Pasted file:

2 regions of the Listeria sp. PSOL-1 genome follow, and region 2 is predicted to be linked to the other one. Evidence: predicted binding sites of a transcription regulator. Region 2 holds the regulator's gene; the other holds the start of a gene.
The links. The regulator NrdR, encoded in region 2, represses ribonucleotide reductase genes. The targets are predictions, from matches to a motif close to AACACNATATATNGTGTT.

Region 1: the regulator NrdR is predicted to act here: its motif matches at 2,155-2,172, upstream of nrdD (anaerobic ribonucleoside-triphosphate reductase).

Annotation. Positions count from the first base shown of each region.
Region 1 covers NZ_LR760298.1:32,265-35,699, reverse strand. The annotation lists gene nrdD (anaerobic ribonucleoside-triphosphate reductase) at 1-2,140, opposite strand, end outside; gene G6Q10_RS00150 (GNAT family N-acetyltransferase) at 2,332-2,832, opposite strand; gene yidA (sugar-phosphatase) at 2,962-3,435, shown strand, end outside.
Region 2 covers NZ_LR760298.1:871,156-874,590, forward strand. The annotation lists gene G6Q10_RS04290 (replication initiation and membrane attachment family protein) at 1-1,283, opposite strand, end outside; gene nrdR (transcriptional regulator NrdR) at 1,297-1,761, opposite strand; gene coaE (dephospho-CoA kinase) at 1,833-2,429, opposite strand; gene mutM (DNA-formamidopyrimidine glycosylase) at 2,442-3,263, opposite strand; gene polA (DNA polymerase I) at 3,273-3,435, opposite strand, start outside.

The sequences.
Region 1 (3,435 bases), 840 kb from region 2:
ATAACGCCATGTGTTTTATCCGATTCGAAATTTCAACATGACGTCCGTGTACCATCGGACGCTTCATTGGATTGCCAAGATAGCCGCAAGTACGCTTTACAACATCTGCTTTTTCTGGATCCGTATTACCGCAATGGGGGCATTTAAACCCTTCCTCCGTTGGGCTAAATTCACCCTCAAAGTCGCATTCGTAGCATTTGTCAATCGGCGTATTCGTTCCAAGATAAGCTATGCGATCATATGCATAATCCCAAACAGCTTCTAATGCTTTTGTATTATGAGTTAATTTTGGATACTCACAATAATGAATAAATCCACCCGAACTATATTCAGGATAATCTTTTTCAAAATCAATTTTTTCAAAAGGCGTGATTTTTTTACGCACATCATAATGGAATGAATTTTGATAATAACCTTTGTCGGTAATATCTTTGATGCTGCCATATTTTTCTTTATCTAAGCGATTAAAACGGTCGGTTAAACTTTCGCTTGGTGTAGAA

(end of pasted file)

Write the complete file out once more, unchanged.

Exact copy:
2 regions of the Listeria sp. PSOL-1 genome follow, and region 2 is predicted to be linked to the other one. Evidence: predicted binding sites of a transcription regulator. Region 2 holds the regulator's gene; the other holds the start of a gene.
The links. The regulator NrdR, encoded in region 2, represses ribonucleotide reductase genes. The targets are predictions, from matches to a motif close to AACACNATATATNGTGTT.

Region 1: the regulator NrdR is predicted to act here: its motif matches at 2,155-2,172, upstream of nrdD (anaerobic ribonucleoside-triphosphate reductase).

Annotation. Positions count from the first base shown of each region.
Region 1 covers NZ_LR760298.1:32,265-35,699, reverse strand. The annotation lists gene nrdD (anaerobic ribonucleoside-triphosphate reductase) at 1-2,140, opposite strand, end outside; gene G6Q10_RS00150 (GNAT family N-acetyltransferase) at 2,332-2,832, opposite strand; gene yidA (sugar-phosphatase) at 2,962-3,435, shown strand, end outside.
Region 2 covers NZ_LR760298.1:871,156-874,590, forward strand. The annotation lists gene G6Q10_RS04290 (replication initiation and membrane attachment family protein) at 1-1,283, opposite strand, end outside; gene nrdR (transcriptional regulator NrdR) at 1,297-1,761, opposite strand; gene coaE (dephospho-CoA kinase) at 1,833-2,429, opposite strand; gene mutM (DNA-formamidopyrimidine glycosylase) at 2,442-3,263, opposite strand; gene polA (DNA polymerase I) at 3,273-3,435, opposite strand, start outside.

The sequences.
Region 1 (3,435 bases), 840 kb from region 2:
ATAACGCCATGTGTTTTATCCGATTCGAAATTTCAACATGACGTCCGTGTACCATCGGACGCTTCATTGGATTGCCAAGATAGCCGCAAGTACGCTTTACAACATCTGCTTTTTCTGGATCCGTATTACCGCAATGGGGGCATTTAAACCCTTCCTCCGTTGGGCTAAATTCACCCTCAAAGTCGCATTCGTAGCATTTGTCAATCGGCGTATTCGTTCCAAGATAAGCTATGCGATCATATGCATAATCCCAAACAGCTTCTAATGCTTTTGTATTATGAGTTAATTTTGGATACTCACAATAATGAATAAATCCACCCGAACTATATTCAGGATAATCTTTTTCAAAATCAATTTTTTCAAAAGGCGTGATTTTTTTACGCACATCATAATGGAATGAATTTTGATAATAACCTTTGTCGGTAATATCTTTGATGCTGCCATATTTTTCTTTATCTAAGCGATTAAAACGGTCGGTTAAACTTTCGCTTGGTGTAGAA